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JoAnna Lou
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Nazis Trained Dogs to Talk
Hitler planned to use dogs to win WW2

In recent years, canine cognition research has gotten extremely popular, but interest in how dogs think isn't exactly new. In the 1920's, German animal psychologists believed that dogs were almost as intelligent as humans, and capable of abstract thinking and communication.

This school of thought even influenced Hitler in his quest to win World War II. Recent research discovered that the Nazis hoped to build an army of talking dogs that would free up human workers in concentration camps.

The Nazis set up a dog school called Tier-Sprechschule ASRA in the 1930s, which stayed open throughout the war. Officials recruited dogs from all over Germany with the intention of training them to speak and tap out signals with their paws.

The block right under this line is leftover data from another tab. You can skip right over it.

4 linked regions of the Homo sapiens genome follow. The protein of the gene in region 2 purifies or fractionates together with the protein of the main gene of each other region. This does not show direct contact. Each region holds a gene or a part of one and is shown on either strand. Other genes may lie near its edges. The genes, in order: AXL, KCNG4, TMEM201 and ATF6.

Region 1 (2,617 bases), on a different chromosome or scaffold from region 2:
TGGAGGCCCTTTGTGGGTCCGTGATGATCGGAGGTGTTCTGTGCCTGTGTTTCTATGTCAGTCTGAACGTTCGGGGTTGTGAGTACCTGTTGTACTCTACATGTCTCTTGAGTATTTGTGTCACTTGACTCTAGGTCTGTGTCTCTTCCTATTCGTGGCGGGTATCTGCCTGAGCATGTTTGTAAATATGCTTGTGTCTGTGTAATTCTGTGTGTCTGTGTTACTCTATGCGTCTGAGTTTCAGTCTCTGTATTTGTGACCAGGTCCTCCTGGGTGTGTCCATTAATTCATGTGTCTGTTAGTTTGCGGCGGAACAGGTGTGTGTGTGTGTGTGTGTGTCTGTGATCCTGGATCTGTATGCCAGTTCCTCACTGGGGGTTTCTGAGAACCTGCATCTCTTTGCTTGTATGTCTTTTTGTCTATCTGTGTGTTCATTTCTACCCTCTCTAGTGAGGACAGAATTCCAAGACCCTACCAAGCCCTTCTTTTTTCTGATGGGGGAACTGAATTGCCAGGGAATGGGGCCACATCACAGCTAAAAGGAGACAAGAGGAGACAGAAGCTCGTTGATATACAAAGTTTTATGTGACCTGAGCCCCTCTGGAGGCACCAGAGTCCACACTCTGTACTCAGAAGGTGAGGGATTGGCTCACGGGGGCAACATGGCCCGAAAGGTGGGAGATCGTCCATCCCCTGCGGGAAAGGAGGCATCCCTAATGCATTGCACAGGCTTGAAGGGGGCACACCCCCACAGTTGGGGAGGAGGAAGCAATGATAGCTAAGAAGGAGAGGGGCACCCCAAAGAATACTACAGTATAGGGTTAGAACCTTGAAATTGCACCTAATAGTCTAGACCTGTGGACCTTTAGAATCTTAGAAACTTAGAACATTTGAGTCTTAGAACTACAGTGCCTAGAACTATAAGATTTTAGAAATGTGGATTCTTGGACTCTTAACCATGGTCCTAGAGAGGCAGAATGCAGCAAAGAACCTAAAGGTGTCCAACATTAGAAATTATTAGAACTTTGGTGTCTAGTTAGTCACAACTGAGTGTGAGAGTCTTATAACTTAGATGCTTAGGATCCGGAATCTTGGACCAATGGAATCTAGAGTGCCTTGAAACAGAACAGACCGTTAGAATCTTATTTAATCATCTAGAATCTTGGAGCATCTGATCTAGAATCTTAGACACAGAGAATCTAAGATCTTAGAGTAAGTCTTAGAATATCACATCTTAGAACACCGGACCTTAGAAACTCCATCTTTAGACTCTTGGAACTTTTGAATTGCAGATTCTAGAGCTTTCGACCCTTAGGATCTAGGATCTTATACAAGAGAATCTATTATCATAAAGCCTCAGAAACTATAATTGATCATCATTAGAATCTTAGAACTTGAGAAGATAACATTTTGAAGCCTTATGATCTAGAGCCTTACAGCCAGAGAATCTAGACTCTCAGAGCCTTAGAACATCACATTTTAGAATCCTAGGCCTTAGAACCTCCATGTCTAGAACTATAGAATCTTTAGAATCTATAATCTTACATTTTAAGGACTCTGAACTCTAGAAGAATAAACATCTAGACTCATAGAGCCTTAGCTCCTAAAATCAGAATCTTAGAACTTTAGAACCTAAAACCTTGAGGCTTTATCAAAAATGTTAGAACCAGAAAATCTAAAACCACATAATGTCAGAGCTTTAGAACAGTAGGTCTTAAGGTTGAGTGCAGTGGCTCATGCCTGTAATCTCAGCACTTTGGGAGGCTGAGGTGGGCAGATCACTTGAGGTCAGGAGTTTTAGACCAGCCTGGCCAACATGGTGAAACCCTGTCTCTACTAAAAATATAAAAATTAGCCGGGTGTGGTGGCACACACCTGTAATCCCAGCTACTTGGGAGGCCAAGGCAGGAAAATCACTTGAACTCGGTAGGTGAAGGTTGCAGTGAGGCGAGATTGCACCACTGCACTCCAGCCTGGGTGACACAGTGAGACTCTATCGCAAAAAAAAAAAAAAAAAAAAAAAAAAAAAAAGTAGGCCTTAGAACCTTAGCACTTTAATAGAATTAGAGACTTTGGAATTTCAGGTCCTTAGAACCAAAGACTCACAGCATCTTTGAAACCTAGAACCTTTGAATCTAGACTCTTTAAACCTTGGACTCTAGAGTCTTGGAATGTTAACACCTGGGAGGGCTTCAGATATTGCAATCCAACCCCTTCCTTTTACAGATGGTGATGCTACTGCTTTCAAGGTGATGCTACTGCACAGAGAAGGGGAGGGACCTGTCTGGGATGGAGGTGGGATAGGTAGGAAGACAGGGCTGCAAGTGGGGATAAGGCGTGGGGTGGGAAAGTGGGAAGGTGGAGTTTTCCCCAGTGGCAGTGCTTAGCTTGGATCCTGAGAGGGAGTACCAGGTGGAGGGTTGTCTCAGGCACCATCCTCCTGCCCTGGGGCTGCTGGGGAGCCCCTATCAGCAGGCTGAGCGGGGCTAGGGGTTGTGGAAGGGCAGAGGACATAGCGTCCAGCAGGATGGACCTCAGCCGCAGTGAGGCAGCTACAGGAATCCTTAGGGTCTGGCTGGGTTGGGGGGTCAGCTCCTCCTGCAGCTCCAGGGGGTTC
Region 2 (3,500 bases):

These findings may seem to come out of left field, but Dr. Jan Bondeson, the professor from Cardiff University behind the research, says that a strong bond between humans and nature was part of the Nazi philosophy.

"Indeed, when they started interning Jews, the newspapers were flooded with outraged letters from Germans wondering what had happened to the pets they left behind.”

I've read a lot about war dogs, but this piece of previously lost history is perhaps the most unique story that I've ever heard.

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JoAnna Lou is a New York City-based researcher, writer and agility enthusiast.

Photo by BNPS.

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Submitted by Carolyn | June 7 2011 |

What an amazing story! I'd be curious what sort of training methods were used to teach the dogs to speak allowing them to express opinions and desires as well as what sorts of specific activities these animals were used for. The book sounds fascinating -- I'm putting it on my reading list.

Submitted by Bob F | June 12 2011 |

Sounds like another Tale of the Holyhoax.

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